Choosing Clarets

The previous post reminds me of my problems in choosing clarets. The French just say ‘there are 3,500 of them, so you are bound to find one you like’. Yes but that’s 10 years of tasting at a bottle a day, which is the way we amateurs have to do it. I would rather get some indication from the descriptions that would narrow my search.

Looking back at the Ch. Franc Couplet, the Bordeaux Supérieur that we liked so much and cost only £7.25, it is in fact Cabernet (Sauvignon)-led, which is also true of the biggest, roundest clarets, yet it is classed by the Wine Society as ‘light-bodied’ and described as retaining ‘youthful grip’ and having ‘spicy’ flavours. It has a tannic edge to it, faintly reminiscent of what attracts us in Fino sherry, and somewhat similar to the pure Cabernet Franc wines of Bourgeuil. So it’s not just the grape variety, it is also when it is picked and how the wine is made. I knew that already, but I need someone to tell me in the description what the winemaker was aiming at. If Cabernet Sauvignon can produce anything from a huge, fruity, velvety, winter armchair of a wine to a light, tangy summer luncheon wine, then telling me that it has ‘ripe fruit’ or is ‘perfectly  balanced’ or ‘concentrated’ does nothing to distinguish one from the other.

On the Wine Society’s web page for Franc Couplet they list Ch. de Camarsac as an ‘if you liked …’ describing it as ‘light-bodied’ and again Cabernet first, Merlot second. It too is Bordeaux Supérieur, actually from Entre deux Mers.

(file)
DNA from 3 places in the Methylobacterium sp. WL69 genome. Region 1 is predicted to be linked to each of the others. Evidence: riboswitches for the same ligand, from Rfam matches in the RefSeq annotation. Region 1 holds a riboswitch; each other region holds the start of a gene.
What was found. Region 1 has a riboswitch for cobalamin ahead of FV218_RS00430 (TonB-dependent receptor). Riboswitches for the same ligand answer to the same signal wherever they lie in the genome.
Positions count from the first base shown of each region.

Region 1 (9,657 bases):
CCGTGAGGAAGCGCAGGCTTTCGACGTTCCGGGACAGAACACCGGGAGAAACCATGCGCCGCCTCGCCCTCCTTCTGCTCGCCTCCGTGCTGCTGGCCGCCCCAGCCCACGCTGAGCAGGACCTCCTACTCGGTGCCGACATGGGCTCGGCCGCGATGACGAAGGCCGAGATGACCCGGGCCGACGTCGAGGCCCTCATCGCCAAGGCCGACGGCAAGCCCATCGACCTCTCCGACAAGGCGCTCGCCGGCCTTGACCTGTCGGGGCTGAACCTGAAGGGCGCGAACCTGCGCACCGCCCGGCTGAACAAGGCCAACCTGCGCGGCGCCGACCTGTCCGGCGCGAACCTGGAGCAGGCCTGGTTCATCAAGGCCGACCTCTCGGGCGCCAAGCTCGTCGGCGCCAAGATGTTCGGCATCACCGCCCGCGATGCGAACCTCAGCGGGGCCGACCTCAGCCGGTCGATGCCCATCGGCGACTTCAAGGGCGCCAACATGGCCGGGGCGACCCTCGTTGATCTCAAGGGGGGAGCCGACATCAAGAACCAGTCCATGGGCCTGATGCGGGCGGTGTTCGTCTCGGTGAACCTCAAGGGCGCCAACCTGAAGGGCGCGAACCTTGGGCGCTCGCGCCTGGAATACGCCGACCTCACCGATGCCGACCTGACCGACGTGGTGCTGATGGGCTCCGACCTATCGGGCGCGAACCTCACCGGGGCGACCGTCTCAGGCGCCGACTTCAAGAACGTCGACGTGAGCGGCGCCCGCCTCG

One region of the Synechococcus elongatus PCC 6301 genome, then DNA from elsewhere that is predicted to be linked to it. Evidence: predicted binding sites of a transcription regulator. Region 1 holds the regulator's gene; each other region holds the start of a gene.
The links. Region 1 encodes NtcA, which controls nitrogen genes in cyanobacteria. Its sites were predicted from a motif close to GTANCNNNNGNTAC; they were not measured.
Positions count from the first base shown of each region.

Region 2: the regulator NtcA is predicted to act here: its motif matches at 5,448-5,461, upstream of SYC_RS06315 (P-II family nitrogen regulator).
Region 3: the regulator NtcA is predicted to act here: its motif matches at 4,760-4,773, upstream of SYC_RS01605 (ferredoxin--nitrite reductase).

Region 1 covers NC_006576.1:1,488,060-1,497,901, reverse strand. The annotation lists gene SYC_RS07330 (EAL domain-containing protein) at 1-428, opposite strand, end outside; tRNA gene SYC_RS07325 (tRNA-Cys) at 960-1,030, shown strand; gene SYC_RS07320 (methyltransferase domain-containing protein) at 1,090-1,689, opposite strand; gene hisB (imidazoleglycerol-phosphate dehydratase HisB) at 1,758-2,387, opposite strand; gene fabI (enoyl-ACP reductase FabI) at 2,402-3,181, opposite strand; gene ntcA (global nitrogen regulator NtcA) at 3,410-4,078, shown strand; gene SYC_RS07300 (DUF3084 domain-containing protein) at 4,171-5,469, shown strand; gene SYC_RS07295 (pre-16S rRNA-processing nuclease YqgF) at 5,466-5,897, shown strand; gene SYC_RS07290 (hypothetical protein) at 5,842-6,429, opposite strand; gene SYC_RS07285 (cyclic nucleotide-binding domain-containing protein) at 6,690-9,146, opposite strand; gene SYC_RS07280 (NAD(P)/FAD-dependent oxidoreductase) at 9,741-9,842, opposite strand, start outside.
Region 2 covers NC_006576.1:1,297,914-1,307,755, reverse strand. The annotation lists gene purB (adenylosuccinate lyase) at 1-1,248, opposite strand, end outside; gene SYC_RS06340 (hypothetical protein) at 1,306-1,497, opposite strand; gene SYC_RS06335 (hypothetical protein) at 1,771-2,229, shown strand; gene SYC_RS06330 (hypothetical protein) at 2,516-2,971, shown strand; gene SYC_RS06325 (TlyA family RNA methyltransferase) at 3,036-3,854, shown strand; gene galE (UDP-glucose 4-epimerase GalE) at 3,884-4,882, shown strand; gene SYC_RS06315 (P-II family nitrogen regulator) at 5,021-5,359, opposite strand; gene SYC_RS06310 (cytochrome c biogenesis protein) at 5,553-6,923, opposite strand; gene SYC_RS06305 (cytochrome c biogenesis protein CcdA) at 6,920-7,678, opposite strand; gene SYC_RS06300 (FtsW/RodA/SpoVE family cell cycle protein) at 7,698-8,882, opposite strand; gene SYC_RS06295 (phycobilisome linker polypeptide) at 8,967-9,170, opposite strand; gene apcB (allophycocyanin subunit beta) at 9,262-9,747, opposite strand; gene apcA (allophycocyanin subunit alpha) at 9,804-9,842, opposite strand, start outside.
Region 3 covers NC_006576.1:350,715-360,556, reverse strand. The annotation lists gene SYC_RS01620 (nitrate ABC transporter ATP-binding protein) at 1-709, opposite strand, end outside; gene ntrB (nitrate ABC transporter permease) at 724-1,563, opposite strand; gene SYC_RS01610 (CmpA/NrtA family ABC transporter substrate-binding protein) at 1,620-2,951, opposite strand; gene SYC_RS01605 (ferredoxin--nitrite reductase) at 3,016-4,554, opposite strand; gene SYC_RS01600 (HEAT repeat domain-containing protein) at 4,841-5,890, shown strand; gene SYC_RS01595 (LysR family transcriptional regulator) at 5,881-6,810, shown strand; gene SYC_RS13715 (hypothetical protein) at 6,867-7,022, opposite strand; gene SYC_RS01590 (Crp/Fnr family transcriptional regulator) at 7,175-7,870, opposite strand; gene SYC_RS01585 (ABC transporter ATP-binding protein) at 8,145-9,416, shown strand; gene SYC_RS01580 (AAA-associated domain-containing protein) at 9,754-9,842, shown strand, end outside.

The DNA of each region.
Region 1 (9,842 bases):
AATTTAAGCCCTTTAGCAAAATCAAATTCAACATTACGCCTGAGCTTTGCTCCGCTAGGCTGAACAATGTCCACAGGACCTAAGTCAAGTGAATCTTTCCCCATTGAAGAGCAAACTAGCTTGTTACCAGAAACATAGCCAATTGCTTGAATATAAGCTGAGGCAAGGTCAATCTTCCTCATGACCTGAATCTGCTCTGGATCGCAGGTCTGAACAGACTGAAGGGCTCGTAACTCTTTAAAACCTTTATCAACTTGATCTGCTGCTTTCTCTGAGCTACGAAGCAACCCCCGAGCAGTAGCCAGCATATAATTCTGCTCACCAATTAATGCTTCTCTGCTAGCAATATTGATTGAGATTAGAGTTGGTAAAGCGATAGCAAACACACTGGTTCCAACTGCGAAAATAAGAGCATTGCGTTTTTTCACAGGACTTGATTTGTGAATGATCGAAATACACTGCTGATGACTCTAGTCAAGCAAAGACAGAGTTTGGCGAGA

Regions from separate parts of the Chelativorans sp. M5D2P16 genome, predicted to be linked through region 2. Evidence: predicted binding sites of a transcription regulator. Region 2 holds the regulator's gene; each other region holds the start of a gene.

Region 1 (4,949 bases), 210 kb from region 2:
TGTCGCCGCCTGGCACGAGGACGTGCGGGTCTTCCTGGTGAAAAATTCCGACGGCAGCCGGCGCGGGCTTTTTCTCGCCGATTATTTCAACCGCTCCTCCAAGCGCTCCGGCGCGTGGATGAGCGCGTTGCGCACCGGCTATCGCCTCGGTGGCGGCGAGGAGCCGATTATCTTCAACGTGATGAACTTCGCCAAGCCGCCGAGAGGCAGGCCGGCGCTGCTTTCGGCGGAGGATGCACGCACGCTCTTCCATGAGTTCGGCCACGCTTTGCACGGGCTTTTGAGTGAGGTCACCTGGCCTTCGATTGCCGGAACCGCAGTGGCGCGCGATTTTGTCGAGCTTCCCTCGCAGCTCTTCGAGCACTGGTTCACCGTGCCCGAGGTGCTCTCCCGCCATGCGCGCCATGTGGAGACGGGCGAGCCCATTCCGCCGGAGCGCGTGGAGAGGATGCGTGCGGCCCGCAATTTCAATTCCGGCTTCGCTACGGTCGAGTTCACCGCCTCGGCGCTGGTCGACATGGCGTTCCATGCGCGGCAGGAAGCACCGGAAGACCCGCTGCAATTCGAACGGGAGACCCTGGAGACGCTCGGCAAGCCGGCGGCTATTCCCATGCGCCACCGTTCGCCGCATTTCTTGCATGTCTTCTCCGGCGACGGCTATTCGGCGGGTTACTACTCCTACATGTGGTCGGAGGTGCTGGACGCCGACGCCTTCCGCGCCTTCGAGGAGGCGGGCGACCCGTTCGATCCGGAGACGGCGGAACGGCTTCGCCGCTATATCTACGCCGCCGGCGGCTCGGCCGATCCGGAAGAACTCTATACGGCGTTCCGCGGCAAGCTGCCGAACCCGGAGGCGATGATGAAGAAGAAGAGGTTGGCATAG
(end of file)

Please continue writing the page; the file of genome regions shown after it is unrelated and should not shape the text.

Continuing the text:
Similarly Ch. de Pitray, Cotes de Castillon, again light-bodied Cabernet/Merlot but described as ‘merlot-rich’ and ‘Sunday lunch’. They recommend beef rib and decanting before serving.

Key words for us in descriptions of clarets seem therefore to be ‘light-bodied’ and ‘lunch’. Yet the Wine Society’s latest offer of clarets in bond, which lists and describes 71 affordable clarets (but not Franc Couplet), uses neither. We are always being told about fruit, never about lightness/heaviness nor about what to eat with it – which is remarkable given the range of claret. I know to steer clear of ‘rich and sumptuous’, but in ‘ripe and spicy’ should I pay attention to the ‘ripe’ which suggests richness, or the ‘spicy’ which suggests edge? Wine writers please help.

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